Also, rice noodles and frozen shrimp whereas traditionally, you use dried shrimp.

Having a variety of colors adds to the culinary experience.

Here’s some of the prep: soaking the noodles, chopping the shallots, washing/drying the cabbage. Similarly to , you make sure everything that needs to be cooked is cooked and then combine everything, including sauce, to heat through. Very simple.


Ground Turkey Eggplant Lasagna

Mixing favorite veggies in an attempt to make a one-pot dinner resulting in our new favorite lasagna; although, I have to wonder if the new marinara sauce is to blame.

Ground Turkey and Veggie Lasagna


8 0z Lasagna (half a box) noodles

One eggplant, 3/4 skin removed (potato peeler works nicely) and cubed

8 oz sliced mushrooms

Handful (about 4 oz) of spinach, roughly chopped

One jar (40 oz) of Victoria White Linen Marinara Sauce

One shallot, chopped

4 cups mozzarella cheese, divided

8 oz cottage cheese

3/4 cup Parmesan cheese, divided

Leftover chopped tomatoes (about 7 oz canned)

3 cloves garlic, minced

Salt and pepper

Olive oil

Cooking spray

Layer in Crock-Pot on High for 3 ½ hours. 

I began with browning the ground turkey in olive oil on medium-high heat with salt and pepper 1/4-½ teaspoon of each. After draining the excess fat, add chopped shallots to the pan, stir in. Add eggplant, salt and pepper (1/4-½ teaspoon). Sauté until the eggplant is translucent. 

Coat inside of Crock-Pot with cooking spray. Add ingredients from pan to pot.



Oops, forgot to sauté the mushrooms! Into the pan they go with a little olive oil and salt and pepper until translucent!


I almost forgot garlic, too! Right on top of the cooked mix worked out perfectly. (photo below)


Minced garlic, then chopped tomatoes, sautéed mushrooms, and marinara sauce. Generally when you do lasagna, you layer it three times, but I was running out of time. I needed to get the cooking time going on the Crock-Pot for this meal to be ready for dinner. I did two layers with the mushrooms and tomatoes only in the bottom layer and spinach only in the top layer.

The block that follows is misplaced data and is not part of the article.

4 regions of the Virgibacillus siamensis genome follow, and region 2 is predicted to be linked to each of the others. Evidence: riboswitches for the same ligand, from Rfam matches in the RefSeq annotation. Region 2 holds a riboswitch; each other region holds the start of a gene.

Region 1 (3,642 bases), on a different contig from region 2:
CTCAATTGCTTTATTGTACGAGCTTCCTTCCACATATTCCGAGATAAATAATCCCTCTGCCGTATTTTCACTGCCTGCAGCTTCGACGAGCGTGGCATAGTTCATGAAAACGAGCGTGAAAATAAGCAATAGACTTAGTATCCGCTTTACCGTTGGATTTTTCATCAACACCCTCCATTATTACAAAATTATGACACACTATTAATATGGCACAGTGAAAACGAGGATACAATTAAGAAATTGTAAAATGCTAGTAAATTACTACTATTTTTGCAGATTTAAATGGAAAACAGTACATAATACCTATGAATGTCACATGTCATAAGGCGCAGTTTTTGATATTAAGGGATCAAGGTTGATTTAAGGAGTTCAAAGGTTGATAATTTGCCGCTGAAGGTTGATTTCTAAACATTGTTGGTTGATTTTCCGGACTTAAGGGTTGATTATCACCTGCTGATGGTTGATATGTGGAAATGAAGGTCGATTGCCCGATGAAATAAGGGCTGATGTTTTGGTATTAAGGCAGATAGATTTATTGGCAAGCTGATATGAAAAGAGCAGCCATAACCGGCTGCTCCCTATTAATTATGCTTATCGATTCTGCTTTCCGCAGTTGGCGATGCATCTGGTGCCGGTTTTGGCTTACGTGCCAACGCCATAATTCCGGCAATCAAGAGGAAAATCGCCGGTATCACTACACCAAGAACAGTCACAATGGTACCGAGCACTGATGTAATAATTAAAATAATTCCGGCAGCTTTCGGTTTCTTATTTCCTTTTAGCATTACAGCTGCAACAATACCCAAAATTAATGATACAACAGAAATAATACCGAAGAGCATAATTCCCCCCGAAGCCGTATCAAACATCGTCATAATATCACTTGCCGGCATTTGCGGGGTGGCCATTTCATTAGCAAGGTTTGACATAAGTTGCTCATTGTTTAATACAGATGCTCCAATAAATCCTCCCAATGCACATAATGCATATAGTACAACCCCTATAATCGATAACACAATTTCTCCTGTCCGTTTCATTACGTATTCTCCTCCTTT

The first layer is always sauce, so since I had half of the meat and veggies already in the pot, I added the tomatoes and half of the sauce over it. Then all of the mushrooms, a layer of pasta, 4 oz cottage cheese, 2 c mozzarella, ½ c Parmesan. Repeat meat mixture, sauce, add spinach, continue with remaining cheese. Cover and cook.

 The result? It was that melt-in-your-mouth goodness that you get from fresh, savory ingredients. I don’t know how to describe it exactly, but it was like comfort food…and fusion…delicious!




Mahi Mahi with Mushrooms, Asparagus, and Spinach

In an effort to change things up a little, I made mahi instead of chicken; instead of rice, I made quinoa. I thought I’d try to cheat with quinoa, and cook it on the rice cooker. It worked! So easy, so delicious!

Three frozen fillets into the pot with salt and pepper (half a teaspoon or so of each). Fresh mushrooms on top.

Add some olive oil and red pepper flakes (about a teaspoon per fillet).

I waited until the last hour to add the spinach. It wilts quickly and will continue to wilt from the steam and heat if you don’t plate it once the dish is done.

Oh yes! Perfectly cooked mahi every time! Do you see how the fish flakes (I used a fork to break a piece in half)?

Beautiful, too!

Quinoa in the rice cooker? It came out perfectly! It may not have much flavor unless you use some kind of stock. I always have Better Than Bouillon in my fridge, so in it went. Two parts liquid per part quinoa. For rice, I always make three cups dry to four cups water (I’ve been doing that since I was 10 years old, so…).

I was surprised with how flavorful this meal was with so little seasoning.